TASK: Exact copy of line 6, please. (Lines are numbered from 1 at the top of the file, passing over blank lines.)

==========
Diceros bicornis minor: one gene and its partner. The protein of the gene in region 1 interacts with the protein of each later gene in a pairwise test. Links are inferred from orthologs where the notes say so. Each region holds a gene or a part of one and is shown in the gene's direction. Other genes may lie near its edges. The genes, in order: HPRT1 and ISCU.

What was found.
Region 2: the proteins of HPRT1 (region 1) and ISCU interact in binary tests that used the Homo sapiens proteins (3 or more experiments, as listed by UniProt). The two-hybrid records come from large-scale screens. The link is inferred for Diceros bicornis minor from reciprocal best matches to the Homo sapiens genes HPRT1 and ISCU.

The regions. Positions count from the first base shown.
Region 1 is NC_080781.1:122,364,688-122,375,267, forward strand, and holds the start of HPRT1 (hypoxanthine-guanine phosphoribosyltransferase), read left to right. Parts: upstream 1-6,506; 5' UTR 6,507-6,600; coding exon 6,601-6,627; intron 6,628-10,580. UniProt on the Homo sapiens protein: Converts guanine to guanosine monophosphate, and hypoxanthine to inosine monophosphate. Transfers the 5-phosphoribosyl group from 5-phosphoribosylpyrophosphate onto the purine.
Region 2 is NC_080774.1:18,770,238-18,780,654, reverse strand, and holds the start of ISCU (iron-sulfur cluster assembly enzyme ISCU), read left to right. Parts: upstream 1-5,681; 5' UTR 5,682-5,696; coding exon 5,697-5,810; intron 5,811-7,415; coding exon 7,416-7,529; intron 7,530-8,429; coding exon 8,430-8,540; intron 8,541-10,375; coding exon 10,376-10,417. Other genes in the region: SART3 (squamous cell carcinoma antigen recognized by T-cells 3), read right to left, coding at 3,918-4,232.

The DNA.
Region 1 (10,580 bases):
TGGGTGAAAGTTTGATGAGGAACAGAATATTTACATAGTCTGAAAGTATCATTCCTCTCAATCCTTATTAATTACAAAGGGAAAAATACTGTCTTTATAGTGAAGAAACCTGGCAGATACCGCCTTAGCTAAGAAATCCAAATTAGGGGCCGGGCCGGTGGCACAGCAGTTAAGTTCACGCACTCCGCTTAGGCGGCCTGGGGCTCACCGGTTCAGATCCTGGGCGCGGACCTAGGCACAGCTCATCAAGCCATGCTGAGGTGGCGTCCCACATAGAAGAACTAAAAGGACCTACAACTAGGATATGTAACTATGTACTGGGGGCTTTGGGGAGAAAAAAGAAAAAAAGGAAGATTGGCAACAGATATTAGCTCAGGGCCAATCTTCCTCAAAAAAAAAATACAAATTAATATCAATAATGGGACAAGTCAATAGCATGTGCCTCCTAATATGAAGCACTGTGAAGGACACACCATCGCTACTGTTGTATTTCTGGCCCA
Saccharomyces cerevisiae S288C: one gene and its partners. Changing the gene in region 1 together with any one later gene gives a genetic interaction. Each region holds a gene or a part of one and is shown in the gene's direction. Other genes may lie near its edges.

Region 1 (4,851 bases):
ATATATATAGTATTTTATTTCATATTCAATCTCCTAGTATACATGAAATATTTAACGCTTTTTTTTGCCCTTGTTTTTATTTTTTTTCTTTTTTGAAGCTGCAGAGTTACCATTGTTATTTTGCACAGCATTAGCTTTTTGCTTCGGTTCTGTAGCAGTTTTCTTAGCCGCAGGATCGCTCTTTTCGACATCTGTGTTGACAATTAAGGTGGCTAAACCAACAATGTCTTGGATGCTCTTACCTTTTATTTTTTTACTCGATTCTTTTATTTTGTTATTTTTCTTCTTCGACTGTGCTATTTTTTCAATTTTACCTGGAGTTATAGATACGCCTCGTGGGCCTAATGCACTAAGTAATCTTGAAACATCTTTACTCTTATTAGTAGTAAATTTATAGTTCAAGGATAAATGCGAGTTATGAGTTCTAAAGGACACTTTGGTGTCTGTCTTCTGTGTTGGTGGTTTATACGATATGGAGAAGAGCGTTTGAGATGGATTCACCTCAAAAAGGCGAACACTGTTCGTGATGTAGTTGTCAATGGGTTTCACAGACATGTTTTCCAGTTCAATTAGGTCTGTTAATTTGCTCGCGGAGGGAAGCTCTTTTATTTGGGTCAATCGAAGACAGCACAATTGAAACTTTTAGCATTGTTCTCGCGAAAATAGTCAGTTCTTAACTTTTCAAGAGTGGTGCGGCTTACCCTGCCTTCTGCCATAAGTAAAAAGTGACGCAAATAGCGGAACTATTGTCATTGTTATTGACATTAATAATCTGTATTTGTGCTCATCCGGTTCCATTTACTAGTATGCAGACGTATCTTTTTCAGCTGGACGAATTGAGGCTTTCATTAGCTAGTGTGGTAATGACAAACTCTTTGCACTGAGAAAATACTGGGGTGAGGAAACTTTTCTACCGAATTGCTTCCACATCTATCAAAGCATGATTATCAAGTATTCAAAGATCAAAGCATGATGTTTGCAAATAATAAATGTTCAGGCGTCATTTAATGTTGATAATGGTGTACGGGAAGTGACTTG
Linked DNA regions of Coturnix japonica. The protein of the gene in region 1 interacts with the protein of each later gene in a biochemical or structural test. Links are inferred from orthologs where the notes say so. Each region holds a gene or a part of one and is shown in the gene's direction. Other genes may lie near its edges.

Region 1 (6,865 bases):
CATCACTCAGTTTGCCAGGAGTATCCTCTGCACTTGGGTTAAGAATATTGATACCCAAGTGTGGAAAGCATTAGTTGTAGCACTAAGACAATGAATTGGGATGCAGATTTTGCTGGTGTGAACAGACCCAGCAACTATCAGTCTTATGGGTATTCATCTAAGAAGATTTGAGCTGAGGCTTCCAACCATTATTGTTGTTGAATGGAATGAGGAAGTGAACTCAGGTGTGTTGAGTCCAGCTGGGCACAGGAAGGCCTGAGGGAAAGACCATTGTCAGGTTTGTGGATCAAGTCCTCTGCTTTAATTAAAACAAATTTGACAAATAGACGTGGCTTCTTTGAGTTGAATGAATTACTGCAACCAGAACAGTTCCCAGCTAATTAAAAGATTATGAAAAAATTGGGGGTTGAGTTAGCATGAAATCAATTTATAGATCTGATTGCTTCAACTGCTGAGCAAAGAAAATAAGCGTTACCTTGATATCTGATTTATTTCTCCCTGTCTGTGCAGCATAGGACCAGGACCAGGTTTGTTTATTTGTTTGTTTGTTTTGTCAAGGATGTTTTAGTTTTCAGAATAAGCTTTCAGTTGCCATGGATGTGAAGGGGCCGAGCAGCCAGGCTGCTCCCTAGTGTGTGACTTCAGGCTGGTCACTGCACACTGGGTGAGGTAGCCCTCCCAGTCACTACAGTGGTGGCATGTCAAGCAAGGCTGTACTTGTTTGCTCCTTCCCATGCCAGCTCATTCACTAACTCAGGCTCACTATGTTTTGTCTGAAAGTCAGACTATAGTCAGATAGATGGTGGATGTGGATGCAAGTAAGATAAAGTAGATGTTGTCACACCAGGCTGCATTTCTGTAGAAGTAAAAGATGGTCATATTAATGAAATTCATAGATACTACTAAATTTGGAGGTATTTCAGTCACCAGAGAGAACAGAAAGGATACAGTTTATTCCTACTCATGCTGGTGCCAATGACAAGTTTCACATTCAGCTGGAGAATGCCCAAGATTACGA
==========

Region 2 is NC_080774.1:18,770,238-18,780,654, reverse strand, and holds the start of ISCU (iron-sulfur cluster assembly enzyme ISCU), read left to right. Parts: upstream 1-5,681; 5' UTR 5,682-5,696; coding exon 5,697-5,810; intron 5,811-7,415; coding exon 7,416-7,529; intron 7,530-8,429; coding exon 8,430-8,540; intron 8,541-10,375; coding exon 10,376-10,417. Other genes in the region: SART3 (squamous cell carcinoma antigen recognized by T-cells 3), read right to left, coding at 3,918-4,232.